Weekly phone calls from a lifestyle coach helped inactive, obese middle-aged men and women achieve weight loss goals over a 12-week period, according to a pilot study published in Patient Education and Counseling (2009; Nov. 10). Researchers from the Veterans Affairs [VA] Ann Arbor Healthcare System in Michigan wanted to determine whether a phone-based program of self-management for weight loss would be feasible to deliver and would help participants achieve clinically significant weight loss.
Investigators recruited a single group of participants to test the Aspiring to Lifelong Health Program [ASPIRE], a small-changes approach that uses phone-based follow-up. Fourteen sedentary, obese adults aged 41–66 years received a pedometer, food log and treatment manual outlining the small-changes program. A lifestyle coach phoned each participant once a week to review the prior week’s goals and to develop new ones. Investigators measured the subjects’ weight at the beginning of the study and after 12 weeks of program participation.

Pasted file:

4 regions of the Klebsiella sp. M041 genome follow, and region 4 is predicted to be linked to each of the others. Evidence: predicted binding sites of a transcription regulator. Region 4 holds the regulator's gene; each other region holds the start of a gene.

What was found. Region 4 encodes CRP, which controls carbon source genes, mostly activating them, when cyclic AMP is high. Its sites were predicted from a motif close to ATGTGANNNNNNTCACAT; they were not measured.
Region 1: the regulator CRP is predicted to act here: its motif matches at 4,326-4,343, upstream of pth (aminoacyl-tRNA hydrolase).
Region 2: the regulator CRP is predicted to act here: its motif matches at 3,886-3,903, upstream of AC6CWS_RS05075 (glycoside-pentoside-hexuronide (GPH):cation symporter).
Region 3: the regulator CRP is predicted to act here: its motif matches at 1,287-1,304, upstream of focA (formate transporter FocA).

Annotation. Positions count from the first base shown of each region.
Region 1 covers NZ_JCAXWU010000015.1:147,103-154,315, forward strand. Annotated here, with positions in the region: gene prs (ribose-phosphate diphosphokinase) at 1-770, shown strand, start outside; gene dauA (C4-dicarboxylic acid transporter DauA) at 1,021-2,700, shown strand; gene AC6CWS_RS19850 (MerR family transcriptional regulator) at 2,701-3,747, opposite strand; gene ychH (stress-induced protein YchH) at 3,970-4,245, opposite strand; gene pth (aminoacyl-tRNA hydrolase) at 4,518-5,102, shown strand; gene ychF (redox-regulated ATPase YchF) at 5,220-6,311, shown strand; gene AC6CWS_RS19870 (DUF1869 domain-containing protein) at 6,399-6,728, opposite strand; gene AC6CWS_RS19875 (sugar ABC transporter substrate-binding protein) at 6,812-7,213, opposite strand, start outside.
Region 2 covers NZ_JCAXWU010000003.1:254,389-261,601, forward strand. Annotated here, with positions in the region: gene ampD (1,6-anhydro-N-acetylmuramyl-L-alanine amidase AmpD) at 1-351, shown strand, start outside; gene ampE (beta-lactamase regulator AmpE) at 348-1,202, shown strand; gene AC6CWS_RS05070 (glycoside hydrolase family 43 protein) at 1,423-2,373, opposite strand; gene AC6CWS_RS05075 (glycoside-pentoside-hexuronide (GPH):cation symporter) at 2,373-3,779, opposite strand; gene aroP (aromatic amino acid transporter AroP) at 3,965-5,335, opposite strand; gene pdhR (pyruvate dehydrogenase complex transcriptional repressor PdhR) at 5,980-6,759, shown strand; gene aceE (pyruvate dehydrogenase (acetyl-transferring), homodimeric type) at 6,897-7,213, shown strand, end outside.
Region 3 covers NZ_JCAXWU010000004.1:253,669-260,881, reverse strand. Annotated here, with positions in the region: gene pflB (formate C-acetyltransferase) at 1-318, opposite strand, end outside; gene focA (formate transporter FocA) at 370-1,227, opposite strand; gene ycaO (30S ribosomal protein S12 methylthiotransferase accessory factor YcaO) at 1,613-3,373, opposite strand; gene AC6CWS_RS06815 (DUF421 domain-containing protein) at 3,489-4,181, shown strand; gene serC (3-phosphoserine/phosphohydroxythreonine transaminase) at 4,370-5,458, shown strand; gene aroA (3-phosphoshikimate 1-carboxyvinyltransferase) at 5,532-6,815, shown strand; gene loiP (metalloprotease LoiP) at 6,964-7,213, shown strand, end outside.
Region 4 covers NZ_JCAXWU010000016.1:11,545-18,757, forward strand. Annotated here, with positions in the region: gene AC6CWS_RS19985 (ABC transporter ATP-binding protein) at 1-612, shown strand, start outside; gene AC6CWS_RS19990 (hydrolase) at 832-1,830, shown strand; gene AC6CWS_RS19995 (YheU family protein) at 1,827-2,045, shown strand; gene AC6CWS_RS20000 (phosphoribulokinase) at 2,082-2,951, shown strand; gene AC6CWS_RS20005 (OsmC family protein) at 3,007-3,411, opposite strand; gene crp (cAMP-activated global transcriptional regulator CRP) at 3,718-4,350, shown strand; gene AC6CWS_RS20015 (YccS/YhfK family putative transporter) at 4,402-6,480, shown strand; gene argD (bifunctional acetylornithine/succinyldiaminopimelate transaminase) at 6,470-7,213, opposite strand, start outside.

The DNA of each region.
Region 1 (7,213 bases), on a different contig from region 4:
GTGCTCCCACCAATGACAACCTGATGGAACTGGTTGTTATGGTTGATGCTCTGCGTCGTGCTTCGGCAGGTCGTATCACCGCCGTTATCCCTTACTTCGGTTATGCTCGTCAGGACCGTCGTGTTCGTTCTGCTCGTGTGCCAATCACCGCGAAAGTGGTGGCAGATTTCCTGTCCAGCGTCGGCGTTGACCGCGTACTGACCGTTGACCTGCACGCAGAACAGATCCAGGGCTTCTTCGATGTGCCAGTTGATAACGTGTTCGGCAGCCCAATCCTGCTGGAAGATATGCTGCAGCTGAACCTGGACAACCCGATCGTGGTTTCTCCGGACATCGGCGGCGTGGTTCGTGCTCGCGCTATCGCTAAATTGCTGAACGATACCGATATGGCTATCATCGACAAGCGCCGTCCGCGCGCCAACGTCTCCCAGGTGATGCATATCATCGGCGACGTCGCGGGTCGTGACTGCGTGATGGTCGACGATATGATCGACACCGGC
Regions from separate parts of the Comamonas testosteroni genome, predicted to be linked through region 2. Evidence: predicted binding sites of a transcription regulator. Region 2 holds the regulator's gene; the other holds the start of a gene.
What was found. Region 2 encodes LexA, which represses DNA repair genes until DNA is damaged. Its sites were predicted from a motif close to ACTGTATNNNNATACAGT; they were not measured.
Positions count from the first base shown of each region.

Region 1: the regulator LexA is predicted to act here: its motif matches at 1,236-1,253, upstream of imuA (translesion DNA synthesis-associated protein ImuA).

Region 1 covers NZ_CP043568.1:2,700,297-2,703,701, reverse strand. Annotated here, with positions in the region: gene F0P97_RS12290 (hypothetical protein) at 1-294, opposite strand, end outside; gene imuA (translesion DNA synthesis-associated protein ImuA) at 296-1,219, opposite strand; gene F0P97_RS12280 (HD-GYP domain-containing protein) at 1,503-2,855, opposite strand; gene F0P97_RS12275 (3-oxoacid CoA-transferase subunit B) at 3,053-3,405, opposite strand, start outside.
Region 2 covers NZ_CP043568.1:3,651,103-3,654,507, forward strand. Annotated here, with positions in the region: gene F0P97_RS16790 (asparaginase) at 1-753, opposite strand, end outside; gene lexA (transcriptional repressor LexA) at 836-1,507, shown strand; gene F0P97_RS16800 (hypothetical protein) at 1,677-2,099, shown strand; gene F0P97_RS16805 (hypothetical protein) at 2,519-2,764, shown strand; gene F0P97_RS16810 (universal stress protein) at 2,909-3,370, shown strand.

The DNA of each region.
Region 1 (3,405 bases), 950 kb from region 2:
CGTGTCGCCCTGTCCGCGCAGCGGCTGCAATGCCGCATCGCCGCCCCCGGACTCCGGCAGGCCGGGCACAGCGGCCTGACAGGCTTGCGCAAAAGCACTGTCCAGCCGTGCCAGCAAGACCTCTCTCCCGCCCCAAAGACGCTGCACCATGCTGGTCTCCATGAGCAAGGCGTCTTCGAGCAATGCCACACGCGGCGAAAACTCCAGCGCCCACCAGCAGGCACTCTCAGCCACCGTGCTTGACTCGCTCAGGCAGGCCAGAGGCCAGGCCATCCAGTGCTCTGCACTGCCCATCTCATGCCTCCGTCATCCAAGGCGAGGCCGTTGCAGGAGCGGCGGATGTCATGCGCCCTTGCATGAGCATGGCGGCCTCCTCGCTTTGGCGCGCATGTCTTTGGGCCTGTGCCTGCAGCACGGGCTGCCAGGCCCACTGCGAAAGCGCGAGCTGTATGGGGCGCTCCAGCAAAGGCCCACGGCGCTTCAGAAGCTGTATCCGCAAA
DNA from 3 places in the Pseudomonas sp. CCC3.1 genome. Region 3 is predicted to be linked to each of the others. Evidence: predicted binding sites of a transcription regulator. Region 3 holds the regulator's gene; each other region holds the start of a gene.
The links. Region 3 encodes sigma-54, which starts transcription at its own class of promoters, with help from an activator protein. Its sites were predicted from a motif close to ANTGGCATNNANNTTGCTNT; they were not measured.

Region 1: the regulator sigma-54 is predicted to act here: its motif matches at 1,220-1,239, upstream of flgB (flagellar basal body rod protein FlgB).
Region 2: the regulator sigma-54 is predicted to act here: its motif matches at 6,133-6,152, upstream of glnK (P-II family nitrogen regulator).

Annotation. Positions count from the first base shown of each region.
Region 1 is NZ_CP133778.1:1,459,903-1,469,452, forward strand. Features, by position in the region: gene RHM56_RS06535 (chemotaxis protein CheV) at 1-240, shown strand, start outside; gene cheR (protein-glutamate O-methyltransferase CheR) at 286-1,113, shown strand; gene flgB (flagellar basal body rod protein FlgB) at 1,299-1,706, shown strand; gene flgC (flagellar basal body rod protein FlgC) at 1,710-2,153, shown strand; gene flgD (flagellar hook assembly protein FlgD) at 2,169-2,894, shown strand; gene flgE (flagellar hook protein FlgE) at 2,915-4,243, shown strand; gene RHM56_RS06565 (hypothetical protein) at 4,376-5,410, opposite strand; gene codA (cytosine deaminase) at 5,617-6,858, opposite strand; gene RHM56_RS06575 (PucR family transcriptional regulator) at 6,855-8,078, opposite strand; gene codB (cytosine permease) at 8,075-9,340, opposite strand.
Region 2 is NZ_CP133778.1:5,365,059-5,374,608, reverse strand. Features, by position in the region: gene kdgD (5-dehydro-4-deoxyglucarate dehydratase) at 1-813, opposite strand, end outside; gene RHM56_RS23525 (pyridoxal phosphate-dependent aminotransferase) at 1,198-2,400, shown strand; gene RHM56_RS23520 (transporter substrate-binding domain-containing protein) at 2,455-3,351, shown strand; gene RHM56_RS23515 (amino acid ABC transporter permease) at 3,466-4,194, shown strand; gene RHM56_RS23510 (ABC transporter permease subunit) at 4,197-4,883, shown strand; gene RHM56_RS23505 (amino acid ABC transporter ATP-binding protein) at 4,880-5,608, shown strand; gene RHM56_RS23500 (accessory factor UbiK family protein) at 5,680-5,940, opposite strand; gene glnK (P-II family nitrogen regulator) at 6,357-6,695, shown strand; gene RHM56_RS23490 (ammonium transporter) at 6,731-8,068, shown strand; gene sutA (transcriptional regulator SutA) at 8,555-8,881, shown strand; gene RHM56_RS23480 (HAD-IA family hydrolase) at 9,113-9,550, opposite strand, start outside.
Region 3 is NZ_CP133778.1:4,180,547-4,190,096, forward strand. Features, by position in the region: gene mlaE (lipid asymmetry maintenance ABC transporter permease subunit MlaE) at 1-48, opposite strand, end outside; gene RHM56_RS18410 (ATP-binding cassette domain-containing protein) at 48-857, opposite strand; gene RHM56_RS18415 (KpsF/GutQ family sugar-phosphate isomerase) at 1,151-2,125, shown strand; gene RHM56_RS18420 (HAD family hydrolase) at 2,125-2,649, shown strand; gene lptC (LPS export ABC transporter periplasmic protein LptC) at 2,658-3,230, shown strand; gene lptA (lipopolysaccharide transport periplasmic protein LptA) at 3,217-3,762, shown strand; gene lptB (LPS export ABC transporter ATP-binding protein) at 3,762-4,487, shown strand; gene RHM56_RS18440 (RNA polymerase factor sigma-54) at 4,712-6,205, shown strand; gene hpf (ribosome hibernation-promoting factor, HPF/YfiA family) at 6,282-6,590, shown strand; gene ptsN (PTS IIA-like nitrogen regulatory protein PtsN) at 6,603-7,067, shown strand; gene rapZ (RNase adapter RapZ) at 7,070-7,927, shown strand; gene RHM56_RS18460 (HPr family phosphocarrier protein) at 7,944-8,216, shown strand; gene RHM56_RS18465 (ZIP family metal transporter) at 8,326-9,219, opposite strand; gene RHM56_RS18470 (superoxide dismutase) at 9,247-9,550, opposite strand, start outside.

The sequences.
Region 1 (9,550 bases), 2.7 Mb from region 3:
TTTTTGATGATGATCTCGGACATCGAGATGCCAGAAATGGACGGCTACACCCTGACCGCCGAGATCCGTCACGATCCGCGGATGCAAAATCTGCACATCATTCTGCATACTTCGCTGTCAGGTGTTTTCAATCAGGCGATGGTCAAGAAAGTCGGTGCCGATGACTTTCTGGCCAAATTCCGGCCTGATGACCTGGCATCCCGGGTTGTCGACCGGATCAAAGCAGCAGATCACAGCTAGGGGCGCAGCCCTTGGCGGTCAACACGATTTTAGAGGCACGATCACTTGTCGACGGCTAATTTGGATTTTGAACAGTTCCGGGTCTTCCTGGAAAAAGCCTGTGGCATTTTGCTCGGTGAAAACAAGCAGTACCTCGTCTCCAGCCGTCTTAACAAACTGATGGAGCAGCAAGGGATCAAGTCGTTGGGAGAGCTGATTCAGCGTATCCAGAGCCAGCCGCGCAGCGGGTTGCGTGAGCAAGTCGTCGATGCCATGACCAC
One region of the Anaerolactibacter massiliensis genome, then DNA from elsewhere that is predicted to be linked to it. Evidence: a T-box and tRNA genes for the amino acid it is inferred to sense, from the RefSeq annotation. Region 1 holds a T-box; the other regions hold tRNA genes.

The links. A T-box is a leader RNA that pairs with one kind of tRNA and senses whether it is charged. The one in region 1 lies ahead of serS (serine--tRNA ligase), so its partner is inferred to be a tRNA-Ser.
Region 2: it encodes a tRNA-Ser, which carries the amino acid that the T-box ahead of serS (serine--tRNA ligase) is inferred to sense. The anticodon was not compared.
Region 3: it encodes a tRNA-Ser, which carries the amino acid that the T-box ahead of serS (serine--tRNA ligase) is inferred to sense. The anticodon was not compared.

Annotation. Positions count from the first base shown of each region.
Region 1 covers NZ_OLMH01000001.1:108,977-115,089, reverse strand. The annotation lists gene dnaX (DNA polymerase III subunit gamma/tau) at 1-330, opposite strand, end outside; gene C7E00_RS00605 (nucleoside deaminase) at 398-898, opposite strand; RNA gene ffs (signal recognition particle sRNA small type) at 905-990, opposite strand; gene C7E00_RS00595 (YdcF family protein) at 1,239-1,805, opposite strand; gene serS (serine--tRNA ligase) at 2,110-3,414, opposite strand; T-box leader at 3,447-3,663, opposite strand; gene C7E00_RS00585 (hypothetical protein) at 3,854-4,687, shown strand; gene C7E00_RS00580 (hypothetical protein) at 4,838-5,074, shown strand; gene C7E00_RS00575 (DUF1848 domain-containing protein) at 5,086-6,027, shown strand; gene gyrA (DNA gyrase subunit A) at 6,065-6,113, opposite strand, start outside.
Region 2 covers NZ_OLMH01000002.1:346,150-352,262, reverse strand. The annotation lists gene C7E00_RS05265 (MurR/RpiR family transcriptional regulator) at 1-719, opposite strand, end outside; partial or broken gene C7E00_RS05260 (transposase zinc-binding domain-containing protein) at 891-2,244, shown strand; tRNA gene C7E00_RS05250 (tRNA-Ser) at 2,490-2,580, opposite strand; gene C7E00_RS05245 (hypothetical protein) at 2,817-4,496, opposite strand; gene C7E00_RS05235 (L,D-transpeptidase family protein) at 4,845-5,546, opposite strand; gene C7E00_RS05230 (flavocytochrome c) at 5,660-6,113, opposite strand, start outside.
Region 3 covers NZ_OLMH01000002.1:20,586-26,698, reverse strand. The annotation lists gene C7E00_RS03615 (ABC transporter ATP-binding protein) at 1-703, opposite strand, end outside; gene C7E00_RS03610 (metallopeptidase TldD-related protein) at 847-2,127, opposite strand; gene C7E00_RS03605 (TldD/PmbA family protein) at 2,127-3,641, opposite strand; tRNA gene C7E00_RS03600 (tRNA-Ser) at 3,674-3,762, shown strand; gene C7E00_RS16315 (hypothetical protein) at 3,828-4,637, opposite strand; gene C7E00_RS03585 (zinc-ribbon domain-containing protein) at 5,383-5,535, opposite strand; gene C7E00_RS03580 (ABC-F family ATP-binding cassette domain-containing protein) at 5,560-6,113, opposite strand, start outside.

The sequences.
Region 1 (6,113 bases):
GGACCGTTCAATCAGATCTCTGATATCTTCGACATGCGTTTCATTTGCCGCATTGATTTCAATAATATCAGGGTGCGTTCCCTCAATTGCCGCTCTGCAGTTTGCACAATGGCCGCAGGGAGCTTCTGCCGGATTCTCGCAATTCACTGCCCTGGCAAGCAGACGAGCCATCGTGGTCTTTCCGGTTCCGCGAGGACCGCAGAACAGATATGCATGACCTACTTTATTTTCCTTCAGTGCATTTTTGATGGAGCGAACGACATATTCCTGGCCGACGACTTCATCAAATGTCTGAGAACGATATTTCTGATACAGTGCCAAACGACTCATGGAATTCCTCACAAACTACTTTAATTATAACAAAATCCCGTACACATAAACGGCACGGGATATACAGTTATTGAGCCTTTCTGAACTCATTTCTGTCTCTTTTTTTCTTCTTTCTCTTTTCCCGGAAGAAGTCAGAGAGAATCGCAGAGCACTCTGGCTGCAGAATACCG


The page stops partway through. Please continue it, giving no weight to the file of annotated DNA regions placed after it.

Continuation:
Data analysis showed that participants increased their intake of fruits and vegetables and that each subject lost approximately 8 pounds, a statistically significant amount. Study authors concluded that the telephone-based program had the potential to reduce rates of overweight and obesity among veterans. The researchers recommended conducting a larger-scale clinical trial with a longer-term follow-up program.